The Silhouette software can open many different file types.
Which file type depends on what upgrade of the software you have.
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Here is how it is broken out by upgrade:
Silhouette Studio Basic (free at Silhouette America)
Silhouette Studio – Designer Edition upgrade
all of the above and
Silhouette Studio – Designer Edition Plus
all of the above and
– Embroidery files (PES, DST, EXP, JEF, and XXX)
Silhouette Studio – Business Edition
all of the above and
– Ai/CDR/EPS Files
Today we are going to explore the difference between a dxf and svg file.
So let’s first look at the definition of each.
DXF files are a file type that was created in 1982 for AutoCad program. Which just means computer assisted design. So basically a computer drawing program.
It really wasn’t designed as a “cut” file.
SVG files are scalable vector graphics. These are vector files that can be resized without losing image quality. These are “cut” files. They were created in 1999.
When you compare the 2 file types, there can be a BIG difference in the quality of a cut. While you can open DXF files with the Basic software, it can also be a big headache to cut a file. Because of the way DXF files are create, they can have massive amounts of edit points. Edit points are the data points that the Silhouette reads to complete a cut.
All these little gray dots are edit points that the Silhouette has to read to connect the dots.
For more on edit points, check out this post here – Let’s Explore v4 – Edit Points.
Here are a couple things you may experience when opening and cutting a DXF file:
It may take a lot longer to open
Let’s take a look at an example of opening a dxf file vs a svg file.
This video shows opening the above mandala file in dxf format versus svg format.
The dxf file took 38 seconds versus the svg file took just a couple seconds.
This will also vary depending on the user’s computer and the dxf file.
I have a higher than normal spec gaming computer that is used in the video below.
The software may crash or lock up when trying to open a dxf since it’s such a large data file.
Due to the data size of a dxf file versus a svg file, the software may just crash as it’s working to try to open the dxf file. This will vary by dxf file and computer.
Software is slow to respond and the computer is “thinking” more with dxf files.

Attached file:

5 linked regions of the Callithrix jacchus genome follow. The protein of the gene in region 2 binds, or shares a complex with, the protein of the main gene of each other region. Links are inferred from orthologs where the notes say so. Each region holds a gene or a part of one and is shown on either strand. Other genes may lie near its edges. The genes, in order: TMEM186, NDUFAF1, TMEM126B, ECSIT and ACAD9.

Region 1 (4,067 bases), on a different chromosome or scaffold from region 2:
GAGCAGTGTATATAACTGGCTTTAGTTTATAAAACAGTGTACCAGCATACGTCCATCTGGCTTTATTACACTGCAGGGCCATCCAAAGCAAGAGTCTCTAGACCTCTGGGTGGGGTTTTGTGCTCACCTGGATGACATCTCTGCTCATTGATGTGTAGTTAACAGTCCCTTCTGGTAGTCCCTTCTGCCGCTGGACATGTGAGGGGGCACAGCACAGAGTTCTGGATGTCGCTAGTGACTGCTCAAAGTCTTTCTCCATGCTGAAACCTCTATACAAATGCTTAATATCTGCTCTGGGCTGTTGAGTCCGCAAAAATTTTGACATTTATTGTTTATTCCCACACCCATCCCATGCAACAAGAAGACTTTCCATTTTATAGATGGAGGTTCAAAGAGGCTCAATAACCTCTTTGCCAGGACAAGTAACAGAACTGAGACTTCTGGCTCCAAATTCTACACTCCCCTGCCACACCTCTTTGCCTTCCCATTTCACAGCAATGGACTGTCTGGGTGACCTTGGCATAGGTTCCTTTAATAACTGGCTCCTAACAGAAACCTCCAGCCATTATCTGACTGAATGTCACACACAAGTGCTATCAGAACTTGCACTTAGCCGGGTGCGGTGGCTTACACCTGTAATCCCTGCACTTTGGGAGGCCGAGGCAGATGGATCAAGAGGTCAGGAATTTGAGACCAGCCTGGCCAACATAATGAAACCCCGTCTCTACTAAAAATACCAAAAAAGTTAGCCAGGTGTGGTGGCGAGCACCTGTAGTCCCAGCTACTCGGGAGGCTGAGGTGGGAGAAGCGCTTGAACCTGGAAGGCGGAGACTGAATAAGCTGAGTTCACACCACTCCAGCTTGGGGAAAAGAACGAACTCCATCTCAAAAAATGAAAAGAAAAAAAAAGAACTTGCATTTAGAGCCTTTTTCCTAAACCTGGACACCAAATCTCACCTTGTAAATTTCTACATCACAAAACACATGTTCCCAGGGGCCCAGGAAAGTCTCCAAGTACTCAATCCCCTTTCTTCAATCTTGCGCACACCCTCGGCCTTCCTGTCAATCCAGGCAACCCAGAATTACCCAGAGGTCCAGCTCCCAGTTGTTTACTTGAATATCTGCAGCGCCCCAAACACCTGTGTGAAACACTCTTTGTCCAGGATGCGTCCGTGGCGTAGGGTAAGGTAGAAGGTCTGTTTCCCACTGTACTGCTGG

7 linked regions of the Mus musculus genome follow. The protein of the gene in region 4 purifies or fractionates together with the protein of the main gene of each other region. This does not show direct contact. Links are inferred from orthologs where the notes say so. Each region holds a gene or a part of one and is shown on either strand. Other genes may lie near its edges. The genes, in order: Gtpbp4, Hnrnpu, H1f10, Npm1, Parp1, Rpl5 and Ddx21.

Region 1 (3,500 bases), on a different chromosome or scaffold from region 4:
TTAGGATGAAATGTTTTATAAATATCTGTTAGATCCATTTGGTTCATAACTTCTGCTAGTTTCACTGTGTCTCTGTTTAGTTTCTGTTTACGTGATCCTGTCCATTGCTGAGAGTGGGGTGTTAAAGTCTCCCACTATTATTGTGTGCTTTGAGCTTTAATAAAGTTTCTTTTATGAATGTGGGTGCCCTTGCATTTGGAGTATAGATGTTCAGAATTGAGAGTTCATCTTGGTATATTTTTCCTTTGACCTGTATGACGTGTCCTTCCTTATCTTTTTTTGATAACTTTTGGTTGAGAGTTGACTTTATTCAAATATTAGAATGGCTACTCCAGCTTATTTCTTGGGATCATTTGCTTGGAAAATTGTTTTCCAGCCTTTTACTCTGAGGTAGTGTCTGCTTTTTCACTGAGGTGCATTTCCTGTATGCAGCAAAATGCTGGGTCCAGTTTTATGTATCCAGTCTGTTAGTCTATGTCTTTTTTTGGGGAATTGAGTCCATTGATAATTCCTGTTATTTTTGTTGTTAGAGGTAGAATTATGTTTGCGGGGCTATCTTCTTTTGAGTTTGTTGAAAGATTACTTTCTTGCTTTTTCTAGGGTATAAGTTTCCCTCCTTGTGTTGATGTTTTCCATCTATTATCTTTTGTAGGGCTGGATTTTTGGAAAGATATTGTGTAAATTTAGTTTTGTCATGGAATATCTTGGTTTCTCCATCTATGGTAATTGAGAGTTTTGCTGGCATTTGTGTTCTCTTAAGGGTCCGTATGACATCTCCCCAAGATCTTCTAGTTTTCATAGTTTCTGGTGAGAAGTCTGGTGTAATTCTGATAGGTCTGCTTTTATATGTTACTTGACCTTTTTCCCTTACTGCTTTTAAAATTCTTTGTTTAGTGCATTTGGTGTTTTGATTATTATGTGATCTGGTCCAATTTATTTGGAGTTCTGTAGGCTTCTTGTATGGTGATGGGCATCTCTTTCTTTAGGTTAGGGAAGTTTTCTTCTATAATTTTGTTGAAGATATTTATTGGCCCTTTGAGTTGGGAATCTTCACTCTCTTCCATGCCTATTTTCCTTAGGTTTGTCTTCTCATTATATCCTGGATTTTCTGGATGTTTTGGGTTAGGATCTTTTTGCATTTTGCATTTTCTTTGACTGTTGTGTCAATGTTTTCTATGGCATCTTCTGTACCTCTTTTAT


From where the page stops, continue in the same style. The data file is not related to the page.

Since it is a data heavy file it may take longer to make edits, resize, or work with the file in general.
A design takes forever to cut.
Since it has massive amounts of edit points, the Silhouette has to hit every single one of those to complete the cut.
The machine sounds odd cutting, like it’s stuttering.
This is because it is making short movements to connect the dots between those edit points.
The cut not completing cleanly because it has open edit points (red dots) and not complete lines
If you double click on a design, no matter the file type and you see red dots in it, there is a problem.
This means that the cut lines are not complete and it is a broken line.
This will affect how it cuts and in turn how it weeds.
I have drawn a simple rectangle below as an example- the red dot is a broken point.
The cut line does not completely connect to complete a cut.
Those broken edit points will need to be connected in order to close the shape. If the points are close together, double clicking on the red dot can close it, but if they are not, then you will need to connect the dots to close that cut line.
Shapes that have broken edit points cannot be filled with color as they really are not a “shape” but a line since it is not completely closed.
More on edit points on a dxf file
Since a dxf may have massive amounts of edit points, let’s take a look at what happens to those edit points when you scale the design down.
Here is what the file looks like when it’s originally opened & edit points are activated.
It opens at 9.528″ wide
Now if we scale that down, all of those edit points get squished closer together. They are still there but now you’ve taken those data points and squished them into a smaller space of 4.163″ wide.
Since there was already more edit points than necessary in a small space, you’ve now crowded them in even more.
In most cases, cutting this dxf file will just result in a mess of your material.
In the Edit Points Panel, there is the option to “Simplify” and you can try that, but it doesn’t always work or it may change the shape of the actual design.
Each file will be different in how it responds and reacts because they are created differently and are made up of different data.
Let’s compare another dxf file and svg file side by side.
On the left is the dxf file and the right is the svg file.
In this example, the edit points are not too crazy, however, you can still tell a noticeable difference between the dxf and the svg. The svg file is a much cleaner cut file.
Depending on the size you were to cut this file at, you may or may not notice a difference.
I highly recommend at least the Designer Edition upgrade to all Silhouette users and this is just one of the reasons why.
The upgrade will save you time, headache, and frustration in the long run.
For more information on my favorite reasons for each upgrade, check out this post
Software Upgrades My Favorite Features
I hope this has made the differences between working with dxf and svg files a little bit clearer. In my experience, the svg file is almost always the cleaner cut file to use.
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